It started after reading this article from this month’s Christianity Today cover story how about bands like Jars of Clay have become so involved in mission work.  The article stated that using music in mission work  was not new by mentioning “In 1883, gospel singer Ira Sankey joined evangelist Dwight L. Moody in Edinburgh to raise £10,000 (equivalent to $373,000 today) to build a permanent home for Carrubbers Close Mission—which still offers the homeless a free breakfast on Sundays.”   While this is a great story something tells me that we are not comparing apples to apples here.

I could be wrong but during their touring, I am fairly sure that the crowd was coming to hear Moody.  I mean really, which name do you recognize between the two?  The article went on to say that musician-led activism has greatly increased and  soared in 2002 with Bono’s work.  This got me thinking.  More than 100 years ago it was the musician who accompanied the evangelist, today it seems the musician is the evangelist.

Overstated right?  Can you tell me the name of a real evangelist right now?  Oh I know, we do evangelism differently these days, we have broadcast evangelists.  Which one is your favorite?  Bono is mine.  Continued tomorrow.

Bono on videocast

Went to a videocast at a church near by to hear Bono speak on Aids.
Granted, I like the music of U2 a lot, I do believe that I still would have gone had it been someone else, (afterall, I listened to the Compassion International guys and there not near as cool). It is interesting that a artist/celebrity of this type isso interested in this issue. It could be he is as person too. Could celebrities be actual people too? Well, maybe some.

The videocast was an interview between Bono and Bill Hybels (the pastor at Willow Creek) that was shown during the Leadership Summit earlier this year.

There has been a great deal of difficulty showing this interview due to legalities and such and I believe that things should be done justly and rightly and well and all that. At the same time, I hope more people get to see this interview. It would be contradictive to the spirit of the interview.

Here is some of the quotes/paraphrases that was said:

– Christians can be judgmental, consumed by the superficial, outward appearances and sexual issues have preoccupied the history of the church but what about greed corporate and selfish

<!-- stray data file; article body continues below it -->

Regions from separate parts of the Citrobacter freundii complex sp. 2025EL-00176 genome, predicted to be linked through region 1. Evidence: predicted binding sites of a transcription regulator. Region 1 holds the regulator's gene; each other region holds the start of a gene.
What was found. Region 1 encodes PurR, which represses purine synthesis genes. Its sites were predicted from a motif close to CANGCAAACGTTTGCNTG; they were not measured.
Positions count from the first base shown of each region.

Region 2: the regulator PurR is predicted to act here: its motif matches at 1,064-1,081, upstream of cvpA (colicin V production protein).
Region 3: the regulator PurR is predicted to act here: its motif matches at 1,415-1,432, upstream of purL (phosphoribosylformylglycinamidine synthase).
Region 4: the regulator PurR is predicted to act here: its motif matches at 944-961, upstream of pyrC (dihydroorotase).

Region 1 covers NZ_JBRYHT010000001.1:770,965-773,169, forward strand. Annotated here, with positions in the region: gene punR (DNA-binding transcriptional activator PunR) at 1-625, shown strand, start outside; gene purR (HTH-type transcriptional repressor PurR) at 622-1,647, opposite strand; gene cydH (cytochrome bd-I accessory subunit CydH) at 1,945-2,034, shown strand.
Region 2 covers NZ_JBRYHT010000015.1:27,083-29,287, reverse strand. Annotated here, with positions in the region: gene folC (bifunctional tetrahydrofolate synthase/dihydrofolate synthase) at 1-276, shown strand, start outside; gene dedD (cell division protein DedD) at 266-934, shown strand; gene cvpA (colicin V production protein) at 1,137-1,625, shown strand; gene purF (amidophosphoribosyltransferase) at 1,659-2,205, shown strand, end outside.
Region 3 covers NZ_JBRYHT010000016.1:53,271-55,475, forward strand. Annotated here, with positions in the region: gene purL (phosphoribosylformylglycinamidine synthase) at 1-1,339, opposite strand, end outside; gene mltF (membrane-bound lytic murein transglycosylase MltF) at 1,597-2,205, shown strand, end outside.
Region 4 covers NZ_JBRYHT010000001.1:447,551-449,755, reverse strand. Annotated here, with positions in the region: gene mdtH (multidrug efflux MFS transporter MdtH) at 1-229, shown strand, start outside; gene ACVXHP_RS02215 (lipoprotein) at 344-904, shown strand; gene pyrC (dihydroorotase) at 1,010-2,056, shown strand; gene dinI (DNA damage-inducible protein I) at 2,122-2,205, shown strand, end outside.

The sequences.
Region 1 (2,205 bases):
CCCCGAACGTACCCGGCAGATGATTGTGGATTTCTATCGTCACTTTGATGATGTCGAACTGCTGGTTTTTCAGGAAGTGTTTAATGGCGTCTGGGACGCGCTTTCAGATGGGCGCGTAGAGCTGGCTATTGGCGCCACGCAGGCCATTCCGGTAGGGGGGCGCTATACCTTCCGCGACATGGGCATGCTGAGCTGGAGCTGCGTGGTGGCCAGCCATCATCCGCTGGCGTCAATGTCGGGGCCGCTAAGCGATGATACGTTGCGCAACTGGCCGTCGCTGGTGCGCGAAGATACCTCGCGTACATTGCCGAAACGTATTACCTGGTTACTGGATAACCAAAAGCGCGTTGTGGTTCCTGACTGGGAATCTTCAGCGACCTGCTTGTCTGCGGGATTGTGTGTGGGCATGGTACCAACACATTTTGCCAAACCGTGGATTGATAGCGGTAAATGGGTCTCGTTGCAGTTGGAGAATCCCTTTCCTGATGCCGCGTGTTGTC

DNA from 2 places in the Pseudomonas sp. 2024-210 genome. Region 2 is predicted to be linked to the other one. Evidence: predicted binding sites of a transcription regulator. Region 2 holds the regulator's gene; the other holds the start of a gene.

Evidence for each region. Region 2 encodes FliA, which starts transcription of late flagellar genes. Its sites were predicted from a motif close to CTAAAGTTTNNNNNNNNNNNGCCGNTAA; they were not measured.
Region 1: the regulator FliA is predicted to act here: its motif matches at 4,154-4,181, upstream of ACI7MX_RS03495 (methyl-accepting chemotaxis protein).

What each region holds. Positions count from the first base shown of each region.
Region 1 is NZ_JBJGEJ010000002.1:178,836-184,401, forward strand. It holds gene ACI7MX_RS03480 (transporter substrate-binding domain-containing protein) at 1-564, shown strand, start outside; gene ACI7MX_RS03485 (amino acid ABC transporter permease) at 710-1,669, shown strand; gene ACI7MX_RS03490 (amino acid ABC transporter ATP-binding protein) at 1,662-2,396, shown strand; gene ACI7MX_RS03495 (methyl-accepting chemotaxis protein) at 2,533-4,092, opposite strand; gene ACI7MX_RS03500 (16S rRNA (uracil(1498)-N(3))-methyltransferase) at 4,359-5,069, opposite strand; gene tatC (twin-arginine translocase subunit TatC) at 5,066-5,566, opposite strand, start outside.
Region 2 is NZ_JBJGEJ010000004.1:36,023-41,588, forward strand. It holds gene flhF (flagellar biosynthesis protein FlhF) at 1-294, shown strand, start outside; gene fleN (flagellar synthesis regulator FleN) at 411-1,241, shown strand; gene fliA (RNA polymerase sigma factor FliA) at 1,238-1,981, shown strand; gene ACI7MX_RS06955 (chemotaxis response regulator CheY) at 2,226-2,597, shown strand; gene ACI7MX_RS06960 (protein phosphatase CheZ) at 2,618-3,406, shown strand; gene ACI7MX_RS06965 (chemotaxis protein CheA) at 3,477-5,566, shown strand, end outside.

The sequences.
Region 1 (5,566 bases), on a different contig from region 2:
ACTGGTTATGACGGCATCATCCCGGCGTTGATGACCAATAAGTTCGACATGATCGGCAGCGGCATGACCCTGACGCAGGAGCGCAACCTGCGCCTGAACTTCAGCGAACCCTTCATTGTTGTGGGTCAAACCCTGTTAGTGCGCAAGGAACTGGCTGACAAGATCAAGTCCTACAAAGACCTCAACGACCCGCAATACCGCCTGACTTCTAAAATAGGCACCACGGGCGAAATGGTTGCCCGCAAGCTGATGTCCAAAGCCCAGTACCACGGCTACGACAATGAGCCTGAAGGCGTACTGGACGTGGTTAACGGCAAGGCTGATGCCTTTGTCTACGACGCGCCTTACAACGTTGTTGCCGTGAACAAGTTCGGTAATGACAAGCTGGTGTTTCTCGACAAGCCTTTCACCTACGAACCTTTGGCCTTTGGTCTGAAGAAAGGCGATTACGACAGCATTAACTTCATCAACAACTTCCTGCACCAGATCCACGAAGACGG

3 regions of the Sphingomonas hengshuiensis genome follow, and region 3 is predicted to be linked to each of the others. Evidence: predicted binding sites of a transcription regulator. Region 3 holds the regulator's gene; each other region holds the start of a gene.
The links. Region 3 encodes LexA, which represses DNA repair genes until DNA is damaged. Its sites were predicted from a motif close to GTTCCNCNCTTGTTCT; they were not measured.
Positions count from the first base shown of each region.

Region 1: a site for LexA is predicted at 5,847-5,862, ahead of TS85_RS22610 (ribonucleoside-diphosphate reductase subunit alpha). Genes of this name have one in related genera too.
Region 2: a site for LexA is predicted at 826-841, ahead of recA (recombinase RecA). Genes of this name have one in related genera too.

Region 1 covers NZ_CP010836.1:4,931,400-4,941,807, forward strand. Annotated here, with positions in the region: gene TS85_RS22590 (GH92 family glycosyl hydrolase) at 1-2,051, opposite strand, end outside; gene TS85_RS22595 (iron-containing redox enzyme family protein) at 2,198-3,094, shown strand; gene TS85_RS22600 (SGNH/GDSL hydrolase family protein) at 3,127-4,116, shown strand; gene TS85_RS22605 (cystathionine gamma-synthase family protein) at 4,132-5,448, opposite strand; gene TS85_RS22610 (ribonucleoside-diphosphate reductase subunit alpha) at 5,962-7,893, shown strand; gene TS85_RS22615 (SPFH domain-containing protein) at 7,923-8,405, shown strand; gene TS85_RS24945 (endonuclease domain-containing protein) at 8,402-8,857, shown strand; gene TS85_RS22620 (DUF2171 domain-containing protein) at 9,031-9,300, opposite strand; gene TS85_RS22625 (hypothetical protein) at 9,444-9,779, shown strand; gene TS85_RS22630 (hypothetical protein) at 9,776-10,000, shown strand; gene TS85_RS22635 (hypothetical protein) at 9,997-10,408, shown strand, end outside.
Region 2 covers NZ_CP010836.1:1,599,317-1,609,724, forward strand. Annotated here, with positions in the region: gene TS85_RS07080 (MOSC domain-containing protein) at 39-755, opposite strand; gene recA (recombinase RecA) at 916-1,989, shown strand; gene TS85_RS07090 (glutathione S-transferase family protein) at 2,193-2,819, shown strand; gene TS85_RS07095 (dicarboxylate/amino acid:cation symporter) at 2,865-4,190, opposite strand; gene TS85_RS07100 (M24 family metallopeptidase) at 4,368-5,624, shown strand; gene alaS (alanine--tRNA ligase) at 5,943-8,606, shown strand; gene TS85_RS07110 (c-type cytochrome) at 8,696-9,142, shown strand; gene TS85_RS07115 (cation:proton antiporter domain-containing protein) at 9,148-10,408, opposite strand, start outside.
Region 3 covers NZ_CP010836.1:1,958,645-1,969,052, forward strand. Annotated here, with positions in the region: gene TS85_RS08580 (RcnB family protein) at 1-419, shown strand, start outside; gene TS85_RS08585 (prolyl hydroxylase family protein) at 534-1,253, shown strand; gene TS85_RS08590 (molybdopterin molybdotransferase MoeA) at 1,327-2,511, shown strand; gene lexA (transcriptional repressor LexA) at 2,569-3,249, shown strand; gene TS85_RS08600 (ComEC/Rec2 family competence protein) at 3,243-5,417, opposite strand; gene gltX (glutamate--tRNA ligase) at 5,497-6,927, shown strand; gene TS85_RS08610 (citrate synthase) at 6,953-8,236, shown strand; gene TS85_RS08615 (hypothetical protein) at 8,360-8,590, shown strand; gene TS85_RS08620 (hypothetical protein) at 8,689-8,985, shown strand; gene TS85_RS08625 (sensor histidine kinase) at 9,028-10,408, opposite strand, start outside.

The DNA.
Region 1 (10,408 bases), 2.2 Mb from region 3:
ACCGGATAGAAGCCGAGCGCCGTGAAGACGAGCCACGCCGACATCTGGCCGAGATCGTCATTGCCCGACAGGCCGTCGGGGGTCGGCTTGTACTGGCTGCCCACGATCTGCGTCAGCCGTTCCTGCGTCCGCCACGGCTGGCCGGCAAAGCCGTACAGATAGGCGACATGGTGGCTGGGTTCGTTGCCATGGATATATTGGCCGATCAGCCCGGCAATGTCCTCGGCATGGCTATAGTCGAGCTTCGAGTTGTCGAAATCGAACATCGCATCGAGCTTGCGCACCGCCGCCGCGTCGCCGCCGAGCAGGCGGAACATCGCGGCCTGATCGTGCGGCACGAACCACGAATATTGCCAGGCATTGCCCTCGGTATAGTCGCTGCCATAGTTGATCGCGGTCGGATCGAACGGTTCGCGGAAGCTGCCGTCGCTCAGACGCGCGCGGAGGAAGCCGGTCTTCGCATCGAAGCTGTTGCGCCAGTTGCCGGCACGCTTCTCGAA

Grace is counter-intuitive
It easier for us to grasp revenge, or atonement then grace.

– We are confounded by some of our prayers remain unanswered, but no prayer is unanswered. Sometimes the answers are no. We can endure and comfort ourselves through the Scriptures.

– Jesus was either an absolutely nutcase or who He said He was.

– Love your neighbor is not advice, it’s a command.

– Stop asking God to bless what you are doing
Find out what God is doing because it is already blessed.
It’s not charity but justice that is difficult (is. 58)

– Data did not begin out of charity but out of justice. Africa was paying the US back more then they were receiving us.
Forgiveness/debt relief is a Scriptural idea – We forget this
What else are you going to do with this thing called celebrity?
It’s ridiculous but its currency.

– Thy kingdom come on earth,
Some are content with pie in the sky but that’s not our purpose
Bring heaven to earth in the micro as well as the macro
Peace that passes understanding at the center of yourself, but do not be at peace with the world.

– The End of Poverty – we are the first generation can change this
Accident of latitude determines whether we live or die.

Bono on reclaiming a healthier image of Jesus

“What we’ve got to do in the music business is destroy the image that has got through … which has [given] God Almighty and Jesus Christ … an image of a weakling. A slightly effeminate image. A sort of Sunday image. A religious image. This is not the case. … This is something we’re trying in U2 to do something about.”
Bono, in a recently released 1981 presentation to a weekend retreat for Christian musicians with fellow band members the Edge and Larry Mullen Jr.